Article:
Recovery will put focus on job satisfaction

Tight budgets and the growth of offshoring could mean many UK IT jobs come under threat, and those which do not could become less...

Tight budgets and the growth of offshoring could mean many UK IT jobs come under threat, and those which do not could become less interesting, according to Margaret Smith, IT director of Legal & General.

As one of the judges of the Best Places to Work in IT awards, she certainly does not perceive the issue as being one way, however. It is not simply a case of harassed IT staff having to permanently stick with what they have got or feeling they have to take what they are offered.

"Turnover is very low currently because of the uncertainty in the market. However, when the cycle turns round, which it will inevitably do, this is likely to lead to a big rise in turnover," said Smith. "I also believe that the younger generation are much more likely to travel the world at a moment's notice and, therefore, the workforce is less stable."

These pressures make it all the more important for organisations to create positions that staff find compelling in a stimulating environment.

Smith lists the criteria for a successful and productive workforce: interesting work; good colleagues; a learning environment; bosses who talk with you; no fear; information to hand which makes it easier for you to do your job; a successful company (or one you can help to turn around); fair pay and reasonable facilities.

The business benefits are clear, said Smith. "It is rather a hackneyed phrase but happy people are productive people. People who have job satisfaction will go the extra mile for the company so results are better."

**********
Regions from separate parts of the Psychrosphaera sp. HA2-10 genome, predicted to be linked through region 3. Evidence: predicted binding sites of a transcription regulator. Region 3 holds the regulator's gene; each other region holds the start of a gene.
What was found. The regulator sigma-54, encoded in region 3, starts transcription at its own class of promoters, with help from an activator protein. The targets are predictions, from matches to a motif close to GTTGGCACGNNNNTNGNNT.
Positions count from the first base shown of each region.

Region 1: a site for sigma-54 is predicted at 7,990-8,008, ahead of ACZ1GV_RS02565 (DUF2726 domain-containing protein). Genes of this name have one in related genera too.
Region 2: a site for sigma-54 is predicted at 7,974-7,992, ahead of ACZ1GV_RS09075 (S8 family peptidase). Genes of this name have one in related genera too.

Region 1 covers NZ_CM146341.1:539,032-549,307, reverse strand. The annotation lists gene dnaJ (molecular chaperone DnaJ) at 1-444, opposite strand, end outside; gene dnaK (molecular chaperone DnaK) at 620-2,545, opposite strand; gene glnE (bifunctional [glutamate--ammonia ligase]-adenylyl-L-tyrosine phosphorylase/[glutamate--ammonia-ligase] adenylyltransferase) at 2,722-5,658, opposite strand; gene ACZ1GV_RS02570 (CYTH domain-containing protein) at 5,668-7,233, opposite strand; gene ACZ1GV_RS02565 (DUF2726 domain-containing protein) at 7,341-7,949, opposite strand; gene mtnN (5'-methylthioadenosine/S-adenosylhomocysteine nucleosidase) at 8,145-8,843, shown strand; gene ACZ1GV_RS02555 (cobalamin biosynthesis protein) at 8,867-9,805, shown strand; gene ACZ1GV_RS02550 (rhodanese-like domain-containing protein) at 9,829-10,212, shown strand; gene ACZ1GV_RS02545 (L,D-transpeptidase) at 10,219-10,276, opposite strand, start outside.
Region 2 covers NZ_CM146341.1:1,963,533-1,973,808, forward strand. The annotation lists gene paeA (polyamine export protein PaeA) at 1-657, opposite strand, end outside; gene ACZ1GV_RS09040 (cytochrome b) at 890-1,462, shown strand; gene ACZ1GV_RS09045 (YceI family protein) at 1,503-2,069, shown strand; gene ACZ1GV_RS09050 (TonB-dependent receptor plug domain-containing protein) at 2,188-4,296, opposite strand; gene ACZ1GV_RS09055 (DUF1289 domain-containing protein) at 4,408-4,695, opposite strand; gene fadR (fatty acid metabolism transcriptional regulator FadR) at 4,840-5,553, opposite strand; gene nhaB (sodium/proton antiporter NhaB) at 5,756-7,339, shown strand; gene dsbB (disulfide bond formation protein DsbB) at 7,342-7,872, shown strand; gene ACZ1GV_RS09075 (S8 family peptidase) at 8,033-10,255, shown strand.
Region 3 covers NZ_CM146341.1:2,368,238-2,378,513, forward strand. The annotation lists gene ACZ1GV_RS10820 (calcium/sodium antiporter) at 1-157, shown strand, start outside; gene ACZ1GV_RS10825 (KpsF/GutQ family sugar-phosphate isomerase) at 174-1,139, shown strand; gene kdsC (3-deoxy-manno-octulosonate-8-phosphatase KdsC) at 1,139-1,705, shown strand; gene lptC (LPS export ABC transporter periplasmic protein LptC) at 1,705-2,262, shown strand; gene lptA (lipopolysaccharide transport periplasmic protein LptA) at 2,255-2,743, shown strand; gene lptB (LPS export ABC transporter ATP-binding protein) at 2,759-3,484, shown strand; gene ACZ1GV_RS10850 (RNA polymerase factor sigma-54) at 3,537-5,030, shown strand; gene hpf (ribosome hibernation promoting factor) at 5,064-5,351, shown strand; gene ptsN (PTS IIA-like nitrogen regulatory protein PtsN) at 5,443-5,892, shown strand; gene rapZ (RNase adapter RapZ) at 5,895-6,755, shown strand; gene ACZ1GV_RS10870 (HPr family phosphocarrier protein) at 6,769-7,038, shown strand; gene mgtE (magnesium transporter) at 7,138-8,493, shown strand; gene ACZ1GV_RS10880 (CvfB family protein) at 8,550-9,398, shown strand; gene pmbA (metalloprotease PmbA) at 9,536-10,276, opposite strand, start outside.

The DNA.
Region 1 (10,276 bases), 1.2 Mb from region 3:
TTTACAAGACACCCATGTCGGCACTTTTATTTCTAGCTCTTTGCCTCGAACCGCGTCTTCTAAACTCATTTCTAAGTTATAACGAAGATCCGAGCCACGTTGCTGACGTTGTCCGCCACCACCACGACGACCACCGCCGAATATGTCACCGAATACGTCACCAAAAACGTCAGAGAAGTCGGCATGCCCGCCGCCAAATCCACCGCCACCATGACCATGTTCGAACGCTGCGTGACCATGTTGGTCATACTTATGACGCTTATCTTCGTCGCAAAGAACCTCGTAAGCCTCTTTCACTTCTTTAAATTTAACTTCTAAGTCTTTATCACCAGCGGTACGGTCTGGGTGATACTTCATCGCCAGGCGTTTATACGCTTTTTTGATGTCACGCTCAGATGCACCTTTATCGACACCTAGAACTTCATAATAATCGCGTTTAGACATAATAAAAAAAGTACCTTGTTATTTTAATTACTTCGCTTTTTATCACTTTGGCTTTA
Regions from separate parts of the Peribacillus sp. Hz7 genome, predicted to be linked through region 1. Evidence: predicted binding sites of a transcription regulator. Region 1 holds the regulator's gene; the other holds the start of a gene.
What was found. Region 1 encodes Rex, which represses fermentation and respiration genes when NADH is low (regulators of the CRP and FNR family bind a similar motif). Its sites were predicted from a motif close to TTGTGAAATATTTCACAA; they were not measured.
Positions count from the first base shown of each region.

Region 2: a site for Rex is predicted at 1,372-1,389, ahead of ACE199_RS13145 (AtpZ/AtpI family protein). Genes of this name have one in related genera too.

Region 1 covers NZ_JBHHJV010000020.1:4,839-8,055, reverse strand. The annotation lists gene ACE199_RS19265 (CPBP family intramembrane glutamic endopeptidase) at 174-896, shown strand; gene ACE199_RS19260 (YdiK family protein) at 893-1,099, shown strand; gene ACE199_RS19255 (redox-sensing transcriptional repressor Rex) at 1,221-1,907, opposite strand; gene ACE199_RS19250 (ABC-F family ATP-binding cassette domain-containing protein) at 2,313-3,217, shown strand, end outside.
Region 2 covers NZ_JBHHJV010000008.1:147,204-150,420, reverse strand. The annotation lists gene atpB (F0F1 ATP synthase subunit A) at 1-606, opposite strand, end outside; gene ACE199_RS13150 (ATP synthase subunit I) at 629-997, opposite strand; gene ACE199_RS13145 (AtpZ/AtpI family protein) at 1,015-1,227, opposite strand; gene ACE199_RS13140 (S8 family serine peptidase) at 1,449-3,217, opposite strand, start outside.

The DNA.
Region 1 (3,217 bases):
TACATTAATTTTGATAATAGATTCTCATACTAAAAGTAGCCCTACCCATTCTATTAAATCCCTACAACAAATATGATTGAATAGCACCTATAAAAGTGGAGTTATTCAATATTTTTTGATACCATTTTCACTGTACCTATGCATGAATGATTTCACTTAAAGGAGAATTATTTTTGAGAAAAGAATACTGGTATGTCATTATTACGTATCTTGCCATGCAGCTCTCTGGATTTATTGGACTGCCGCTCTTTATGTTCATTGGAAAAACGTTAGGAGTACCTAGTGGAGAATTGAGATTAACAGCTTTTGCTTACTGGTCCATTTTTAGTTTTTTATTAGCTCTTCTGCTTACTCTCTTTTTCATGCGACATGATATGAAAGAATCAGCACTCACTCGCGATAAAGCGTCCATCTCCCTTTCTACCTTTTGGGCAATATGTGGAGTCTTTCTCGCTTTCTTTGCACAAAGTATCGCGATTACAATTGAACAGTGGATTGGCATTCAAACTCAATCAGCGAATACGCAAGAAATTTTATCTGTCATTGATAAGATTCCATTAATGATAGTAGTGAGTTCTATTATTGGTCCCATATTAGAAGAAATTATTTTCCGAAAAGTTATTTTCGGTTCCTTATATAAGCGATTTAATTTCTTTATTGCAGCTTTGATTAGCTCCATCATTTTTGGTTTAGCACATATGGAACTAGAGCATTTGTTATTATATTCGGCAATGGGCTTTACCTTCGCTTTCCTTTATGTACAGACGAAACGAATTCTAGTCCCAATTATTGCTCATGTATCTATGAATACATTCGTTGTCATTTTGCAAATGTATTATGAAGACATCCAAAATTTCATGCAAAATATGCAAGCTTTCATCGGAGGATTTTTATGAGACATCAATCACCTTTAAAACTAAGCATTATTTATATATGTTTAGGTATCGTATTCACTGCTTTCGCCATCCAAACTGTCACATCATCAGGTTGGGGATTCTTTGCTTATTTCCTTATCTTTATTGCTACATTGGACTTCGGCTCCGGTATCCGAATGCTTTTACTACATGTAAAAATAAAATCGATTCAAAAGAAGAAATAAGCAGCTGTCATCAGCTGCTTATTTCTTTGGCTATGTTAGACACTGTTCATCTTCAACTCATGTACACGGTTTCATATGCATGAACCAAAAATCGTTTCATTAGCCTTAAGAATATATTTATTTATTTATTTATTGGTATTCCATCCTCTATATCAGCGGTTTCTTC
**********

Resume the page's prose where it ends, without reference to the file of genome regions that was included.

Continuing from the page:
She also pointed out that a happy working environment means fewer sick days and lower turnover of staff.

The judging panel   

The members of the judging panel for Best Place to Work in IT2005 combine the best of business, IT and employment expertise. They include:   

  • British Computer Society  With a growing membership of more than 42,000, the BCS is the leading professional and learned society in the field of computers and IT.   
  • IT Directors' Network  This social, networking club for heads of IT (or equivalent) was formed more than 18 months ago. Co-founders Roger Ellis and Julie Loveday have had a long association with the IT industry.   
  • UK Oracle User Group  An organisation that provides an independent voice for corporations and individuals using Oracle products and technologies in the UK and Ireland. 
  • E-Skills UK  The industry body responsible for articulating and acting on the IT skills needs of UK employers.   
  •  National Computer Centre  The independent membership and research organisation whose mission is to promote the more effective use of IT.    
  • Communications Management Association 
  • The UK's premier business communications user association represents individuals who have responsibility for or manage communications systems. Members are drawn from the ranks of the top 1,000 UK organisations.

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